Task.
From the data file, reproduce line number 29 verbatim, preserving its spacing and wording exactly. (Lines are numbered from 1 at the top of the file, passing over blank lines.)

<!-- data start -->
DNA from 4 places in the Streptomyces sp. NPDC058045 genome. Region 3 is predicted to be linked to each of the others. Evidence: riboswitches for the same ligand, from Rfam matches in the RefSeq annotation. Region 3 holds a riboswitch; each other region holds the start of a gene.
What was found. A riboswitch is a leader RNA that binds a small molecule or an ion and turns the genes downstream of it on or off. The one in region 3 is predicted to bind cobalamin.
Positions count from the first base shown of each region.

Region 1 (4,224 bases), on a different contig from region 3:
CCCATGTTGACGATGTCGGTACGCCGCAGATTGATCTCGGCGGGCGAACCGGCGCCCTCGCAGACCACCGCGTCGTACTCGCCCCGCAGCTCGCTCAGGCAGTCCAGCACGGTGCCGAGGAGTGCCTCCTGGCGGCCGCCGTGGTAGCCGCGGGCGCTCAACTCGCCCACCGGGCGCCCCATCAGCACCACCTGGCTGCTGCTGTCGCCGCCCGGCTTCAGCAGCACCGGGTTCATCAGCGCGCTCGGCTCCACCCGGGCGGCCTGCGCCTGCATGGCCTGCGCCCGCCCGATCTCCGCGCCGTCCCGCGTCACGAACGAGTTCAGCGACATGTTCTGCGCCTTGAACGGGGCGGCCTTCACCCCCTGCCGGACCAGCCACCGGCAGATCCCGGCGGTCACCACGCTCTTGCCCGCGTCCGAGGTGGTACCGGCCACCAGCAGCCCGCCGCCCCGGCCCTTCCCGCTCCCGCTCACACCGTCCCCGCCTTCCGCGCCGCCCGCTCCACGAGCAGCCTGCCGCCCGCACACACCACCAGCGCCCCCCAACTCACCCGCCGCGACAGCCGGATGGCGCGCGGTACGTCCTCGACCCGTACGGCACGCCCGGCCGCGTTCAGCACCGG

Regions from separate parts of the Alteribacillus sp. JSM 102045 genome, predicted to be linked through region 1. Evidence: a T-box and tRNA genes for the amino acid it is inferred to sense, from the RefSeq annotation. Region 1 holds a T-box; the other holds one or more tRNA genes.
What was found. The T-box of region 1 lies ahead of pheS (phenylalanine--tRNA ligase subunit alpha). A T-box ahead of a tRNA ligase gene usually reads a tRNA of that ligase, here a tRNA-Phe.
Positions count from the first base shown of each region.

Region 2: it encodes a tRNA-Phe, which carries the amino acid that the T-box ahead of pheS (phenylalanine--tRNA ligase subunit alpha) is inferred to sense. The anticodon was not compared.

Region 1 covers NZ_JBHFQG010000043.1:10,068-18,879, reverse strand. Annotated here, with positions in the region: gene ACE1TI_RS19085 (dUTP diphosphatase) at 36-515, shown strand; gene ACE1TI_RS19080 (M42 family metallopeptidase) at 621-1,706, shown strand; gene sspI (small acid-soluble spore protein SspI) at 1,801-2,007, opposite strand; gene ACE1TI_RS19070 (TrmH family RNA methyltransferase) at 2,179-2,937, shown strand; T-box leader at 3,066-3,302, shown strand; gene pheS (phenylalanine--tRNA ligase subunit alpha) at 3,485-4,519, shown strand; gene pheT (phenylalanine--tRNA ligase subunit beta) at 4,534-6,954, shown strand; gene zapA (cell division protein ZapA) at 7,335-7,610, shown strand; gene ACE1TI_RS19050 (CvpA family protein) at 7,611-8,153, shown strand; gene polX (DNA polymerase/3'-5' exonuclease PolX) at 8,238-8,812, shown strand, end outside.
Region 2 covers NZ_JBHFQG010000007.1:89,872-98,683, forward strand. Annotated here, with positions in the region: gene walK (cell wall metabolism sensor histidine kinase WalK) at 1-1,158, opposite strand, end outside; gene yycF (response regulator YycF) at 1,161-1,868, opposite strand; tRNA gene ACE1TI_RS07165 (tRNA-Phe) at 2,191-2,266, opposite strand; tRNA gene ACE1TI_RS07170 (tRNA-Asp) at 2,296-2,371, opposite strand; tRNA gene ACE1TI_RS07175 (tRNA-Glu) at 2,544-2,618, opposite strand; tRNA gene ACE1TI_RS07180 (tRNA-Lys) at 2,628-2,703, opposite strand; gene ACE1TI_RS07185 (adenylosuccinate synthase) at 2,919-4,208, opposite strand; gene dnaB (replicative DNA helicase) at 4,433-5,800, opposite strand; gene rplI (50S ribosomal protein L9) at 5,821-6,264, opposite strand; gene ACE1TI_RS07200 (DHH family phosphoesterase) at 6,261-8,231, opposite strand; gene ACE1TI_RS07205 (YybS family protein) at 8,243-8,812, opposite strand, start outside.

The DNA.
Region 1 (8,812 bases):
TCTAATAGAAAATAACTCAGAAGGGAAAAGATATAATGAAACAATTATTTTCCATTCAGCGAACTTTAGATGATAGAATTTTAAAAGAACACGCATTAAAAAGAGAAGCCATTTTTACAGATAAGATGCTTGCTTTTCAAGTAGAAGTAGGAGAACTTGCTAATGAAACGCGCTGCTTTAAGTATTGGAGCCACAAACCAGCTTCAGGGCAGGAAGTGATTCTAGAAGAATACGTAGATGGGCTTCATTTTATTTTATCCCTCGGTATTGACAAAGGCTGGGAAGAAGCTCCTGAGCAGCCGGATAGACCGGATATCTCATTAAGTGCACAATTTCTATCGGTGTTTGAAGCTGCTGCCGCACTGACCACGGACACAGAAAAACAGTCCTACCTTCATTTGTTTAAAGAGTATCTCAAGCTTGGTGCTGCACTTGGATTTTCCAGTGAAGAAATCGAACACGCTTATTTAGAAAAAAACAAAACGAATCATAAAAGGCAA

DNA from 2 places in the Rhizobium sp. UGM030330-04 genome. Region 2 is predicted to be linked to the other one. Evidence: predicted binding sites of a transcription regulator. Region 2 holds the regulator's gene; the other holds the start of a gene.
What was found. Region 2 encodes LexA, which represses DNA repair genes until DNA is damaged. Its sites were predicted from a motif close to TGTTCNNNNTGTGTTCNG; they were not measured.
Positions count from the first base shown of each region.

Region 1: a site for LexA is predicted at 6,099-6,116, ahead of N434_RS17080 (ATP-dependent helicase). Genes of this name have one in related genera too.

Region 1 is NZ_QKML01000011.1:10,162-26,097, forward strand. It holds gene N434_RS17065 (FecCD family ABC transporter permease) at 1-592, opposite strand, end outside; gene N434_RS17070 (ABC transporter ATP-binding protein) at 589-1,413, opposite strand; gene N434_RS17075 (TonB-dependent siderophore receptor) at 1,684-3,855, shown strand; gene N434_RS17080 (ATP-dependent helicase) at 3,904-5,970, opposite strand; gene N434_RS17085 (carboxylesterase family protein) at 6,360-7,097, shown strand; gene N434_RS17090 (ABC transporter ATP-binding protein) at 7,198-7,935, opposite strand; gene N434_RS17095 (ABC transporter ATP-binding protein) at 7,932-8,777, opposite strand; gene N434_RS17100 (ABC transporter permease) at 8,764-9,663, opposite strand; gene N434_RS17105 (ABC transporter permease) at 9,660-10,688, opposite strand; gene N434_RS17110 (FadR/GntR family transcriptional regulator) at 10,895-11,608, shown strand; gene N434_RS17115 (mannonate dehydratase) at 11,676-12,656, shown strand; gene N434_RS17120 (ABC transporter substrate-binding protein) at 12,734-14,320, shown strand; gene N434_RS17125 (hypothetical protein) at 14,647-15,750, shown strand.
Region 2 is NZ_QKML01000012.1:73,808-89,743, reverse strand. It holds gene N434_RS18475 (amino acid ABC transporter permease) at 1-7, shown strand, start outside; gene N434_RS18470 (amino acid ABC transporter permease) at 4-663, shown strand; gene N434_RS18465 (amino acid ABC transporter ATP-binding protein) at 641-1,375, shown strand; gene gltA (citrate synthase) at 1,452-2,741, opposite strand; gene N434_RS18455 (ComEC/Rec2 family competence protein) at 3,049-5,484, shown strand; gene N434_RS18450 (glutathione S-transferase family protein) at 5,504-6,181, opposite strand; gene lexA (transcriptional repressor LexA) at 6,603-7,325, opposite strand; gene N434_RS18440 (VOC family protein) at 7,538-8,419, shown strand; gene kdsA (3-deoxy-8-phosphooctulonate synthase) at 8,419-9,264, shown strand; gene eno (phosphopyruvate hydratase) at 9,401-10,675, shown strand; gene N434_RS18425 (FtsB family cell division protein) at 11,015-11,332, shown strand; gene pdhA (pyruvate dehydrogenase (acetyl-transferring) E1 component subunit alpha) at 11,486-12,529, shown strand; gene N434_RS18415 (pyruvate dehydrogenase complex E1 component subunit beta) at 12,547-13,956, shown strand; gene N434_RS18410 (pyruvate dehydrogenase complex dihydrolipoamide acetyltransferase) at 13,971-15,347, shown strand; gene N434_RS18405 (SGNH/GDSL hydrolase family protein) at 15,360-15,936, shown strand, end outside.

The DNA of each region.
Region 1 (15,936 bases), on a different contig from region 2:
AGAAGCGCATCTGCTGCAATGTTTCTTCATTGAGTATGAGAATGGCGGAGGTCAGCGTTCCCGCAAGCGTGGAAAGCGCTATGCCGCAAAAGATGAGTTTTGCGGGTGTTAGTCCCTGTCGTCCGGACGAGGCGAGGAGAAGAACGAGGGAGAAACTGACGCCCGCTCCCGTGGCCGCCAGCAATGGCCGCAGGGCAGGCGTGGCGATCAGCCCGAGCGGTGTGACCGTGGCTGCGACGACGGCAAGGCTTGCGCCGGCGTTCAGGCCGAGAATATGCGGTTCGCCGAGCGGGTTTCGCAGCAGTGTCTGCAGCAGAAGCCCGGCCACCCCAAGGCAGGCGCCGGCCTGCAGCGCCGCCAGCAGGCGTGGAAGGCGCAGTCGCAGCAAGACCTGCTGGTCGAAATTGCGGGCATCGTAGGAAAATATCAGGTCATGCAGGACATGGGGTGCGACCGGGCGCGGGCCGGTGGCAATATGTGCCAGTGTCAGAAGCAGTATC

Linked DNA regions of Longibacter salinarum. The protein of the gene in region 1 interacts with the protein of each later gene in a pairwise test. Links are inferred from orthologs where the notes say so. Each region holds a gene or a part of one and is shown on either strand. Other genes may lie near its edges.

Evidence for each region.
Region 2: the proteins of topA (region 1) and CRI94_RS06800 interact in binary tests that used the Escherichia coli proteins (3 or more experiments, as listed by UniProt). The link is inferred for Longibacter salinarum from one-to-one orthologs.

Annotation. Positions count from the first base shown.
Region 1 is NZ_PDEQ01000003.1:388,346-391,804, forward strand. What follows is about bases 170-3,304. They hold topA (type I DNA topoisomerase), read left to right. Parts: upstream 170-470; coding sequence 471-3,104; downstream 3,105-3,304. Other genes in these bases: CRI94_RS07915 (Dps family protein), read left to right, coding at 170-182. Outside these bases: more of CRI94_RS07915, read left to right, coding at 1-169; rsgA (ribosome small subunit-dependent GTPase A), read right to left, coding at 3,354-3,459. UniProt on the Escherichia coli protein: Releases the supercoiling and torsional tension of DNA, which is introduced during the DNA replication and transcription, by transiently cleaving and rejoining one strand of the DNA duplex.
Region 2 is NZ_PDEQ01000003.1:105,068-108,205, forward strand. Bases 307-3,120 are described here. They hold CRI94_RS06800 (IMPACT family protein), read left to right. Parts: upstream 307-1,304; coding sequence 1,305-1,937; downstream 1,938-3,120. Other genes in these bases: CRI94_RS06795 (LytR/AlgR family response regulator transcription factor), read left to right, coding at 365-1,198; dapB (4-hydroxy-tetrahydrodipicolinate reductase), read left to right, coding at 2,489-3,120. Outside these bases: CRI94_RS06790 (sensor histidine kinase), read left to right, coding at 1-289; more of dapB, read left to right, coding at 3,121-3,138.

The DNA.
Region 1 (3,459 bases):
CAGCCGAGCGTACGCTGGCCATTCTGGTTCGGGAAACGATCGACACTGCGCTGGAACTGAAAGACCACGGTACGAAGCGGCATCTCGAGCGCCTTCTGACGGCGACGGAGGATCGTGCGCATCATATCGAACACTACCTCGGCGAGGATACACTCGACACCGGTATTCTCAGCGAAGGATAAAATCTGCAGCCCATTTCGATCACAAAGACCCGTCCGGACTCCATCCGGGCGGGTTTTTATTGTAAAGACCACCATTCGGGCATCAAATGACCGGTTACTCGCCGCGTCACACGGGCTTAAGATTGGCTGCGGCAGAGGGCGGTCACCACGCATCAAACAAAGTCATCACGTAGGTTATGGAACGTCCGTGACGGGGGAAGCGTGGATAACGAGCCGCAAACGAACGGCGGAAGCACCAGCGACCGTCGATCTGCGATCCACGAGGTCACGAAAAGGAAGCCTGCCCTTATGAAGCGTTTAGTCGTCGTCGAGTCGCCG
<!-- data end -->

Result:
Region 2 is NZ_PDEQ01000003.1:105,068-108,205, forward strand. Bases 307-3,120 are described here. They hold CRI94_RS06800 (IMPACT family protein), read left to right. Parts: upstream 307-1,304; coding sequence 1,305-1,937; downstream 1,938-3,120. Other genes in these bases: CRI94_RS06795 (LytR/AlgR family response regulator transcription factor), read left to right, coding at 365-1,198; dapB (4-hydroxy-tetrahydrodipicolinate reductase), read left to right, coding at 2,489-3,120. Outside these bases: CRI94_RS06790 (sensor histidine kinase), read left to right, coding at 1-289; more of dapB, read left to right, coding at 3,121-3,138.